Psychiatric Bed Closures in Rural Hospitals: An Assessment of Trends, Impact, and Policy Strategies

Research center:
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Project funded:
September 2018
Anticipated completion date:
August 2019

The number of psychiatric beds has continued to decline both in community hospitals as well as in state psychiatric hospitals. These closures have resulted in severe shortages of inpatient care for people with mental illness. Correctional facilities as well as hospital emergency departments, skilled nursing facilities, nursing facilities, and healthcare providers bear the burden of the shortages of psychiatric inpatient beds. This problem is even greater in rural areas with their well-documented chronic shortages of mental health and psychiatric services.

Using mixed methods, we will examine trends in psychiatric inpatient unit closures in rural hospitals and explore the impact on access to mental health and psychiatric services for residents of the areas served by hospitals that have closed their psychiatric bed. We will address the following questions: (1) What are the trends in psychiatric bed closures by rural hospitals from 2010 through 2017 and (2) What changes in the local behavioral health services system (mental health) have occurred since the closure of psychiatric inpatient beds in rural communities? To understand potential policy responses to bed closures, the study will examine initiatives in three states (Washington State, Vermont, and North Carolina) to convert excess rural hospital beds to provide inpatient psychiatric care.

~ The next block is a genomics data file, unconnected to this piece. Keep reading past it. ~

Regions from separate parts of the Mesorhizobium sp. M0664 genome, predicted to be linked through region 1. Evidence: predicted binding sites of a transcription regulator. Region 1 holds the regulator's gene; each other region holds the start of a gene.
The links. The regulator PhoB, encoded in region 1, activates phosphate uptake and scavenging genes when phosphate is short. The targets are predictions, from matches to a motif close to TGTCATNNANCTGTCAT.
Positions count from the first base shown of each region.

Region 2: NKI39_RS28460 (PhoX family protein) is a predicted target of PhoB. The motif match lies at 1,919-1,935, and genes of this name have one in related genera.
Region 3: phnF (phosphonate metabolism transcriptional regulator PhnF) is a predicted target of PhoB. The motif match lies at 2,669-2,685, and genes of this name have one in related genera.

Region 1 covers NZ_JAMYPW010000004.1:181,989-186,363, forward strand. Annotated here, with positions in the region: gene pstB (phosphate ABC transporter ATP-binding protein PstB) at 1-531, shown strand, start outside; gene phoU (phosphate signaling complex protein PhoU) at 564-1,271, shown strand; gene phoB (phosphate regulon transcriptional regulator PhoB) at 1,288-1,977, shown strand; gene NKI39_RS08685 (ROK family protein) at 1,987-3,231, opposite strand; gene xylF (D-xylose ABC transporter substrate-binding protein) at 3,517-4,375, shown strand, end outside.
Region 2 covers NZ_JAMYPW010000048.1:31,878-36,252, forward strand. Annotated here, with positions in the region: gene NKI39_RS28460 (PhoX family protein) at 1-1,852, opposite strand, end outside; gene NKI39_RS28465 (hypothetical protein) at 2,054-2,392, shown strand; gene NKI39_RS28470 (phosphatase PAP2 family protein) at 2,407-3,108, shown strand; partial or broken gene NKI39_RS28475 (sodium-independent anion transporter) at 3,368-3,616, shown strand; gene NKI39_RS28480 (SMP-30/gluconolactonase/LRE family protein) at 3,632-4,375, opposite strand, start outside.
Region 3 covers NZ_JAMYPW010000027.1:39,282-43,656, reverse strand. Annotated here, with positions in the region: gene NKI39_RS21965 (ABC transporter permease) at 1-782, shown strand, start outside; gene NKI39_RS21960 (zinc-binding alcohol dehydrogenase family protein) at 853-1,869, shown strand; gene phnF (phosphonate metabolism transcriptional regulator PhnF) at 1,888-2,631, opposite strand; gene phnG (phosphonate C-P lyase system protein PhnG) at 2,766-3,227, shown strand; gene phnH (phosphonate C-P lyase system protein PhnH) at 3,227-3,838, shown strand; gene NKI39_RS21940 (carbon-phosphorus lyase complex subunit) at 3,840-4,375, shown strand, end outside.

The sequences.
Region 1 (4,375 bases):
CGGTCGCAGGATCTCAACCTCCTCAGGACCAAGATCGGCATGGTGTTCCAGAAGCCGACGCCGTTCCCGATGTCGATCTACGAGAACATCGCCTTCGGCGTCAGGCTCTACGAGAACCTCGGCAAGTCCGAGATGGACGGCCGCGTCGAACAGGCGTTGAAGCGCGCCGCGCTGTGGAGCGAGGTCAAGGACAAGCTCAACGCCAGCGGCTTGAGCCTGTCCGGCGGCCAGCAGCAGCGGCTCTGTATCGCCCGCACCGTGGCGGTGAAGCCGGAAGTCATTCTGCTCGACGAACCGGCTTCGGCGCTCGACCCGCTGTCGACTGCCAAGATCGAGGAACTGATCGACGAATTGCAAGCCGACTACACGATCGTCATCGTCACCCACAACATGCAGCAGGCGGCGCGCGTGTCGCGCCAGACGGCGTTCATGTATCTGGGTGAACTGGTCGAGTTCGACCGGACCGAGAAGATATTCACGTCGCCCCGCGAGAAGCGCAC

The study will use data from the Substance Abuse and Mental Health Services Administration Treatment Services Locator; the American Hospital Association Annual Survey of Hospitals (2010-2017), and the Area Health Resources File to identify trends in psychiatric bed closures by rural hospitals and access to mental healthcare in communities served by facilities that have closed their beds. We will supplement this analysis with interviews with mental health stakeholders in selected rural communities that have experienced recent psychiatric bed closures. Finally, we will examine initiatives in two states (Washington and North Carolina) to convert excess rural hospital beds to provide inpatient psychiatric care and one state (Vermont) that has moved to reduce the number of beds at the state psychiatric hospital by expanding capacity in rural community hospitals.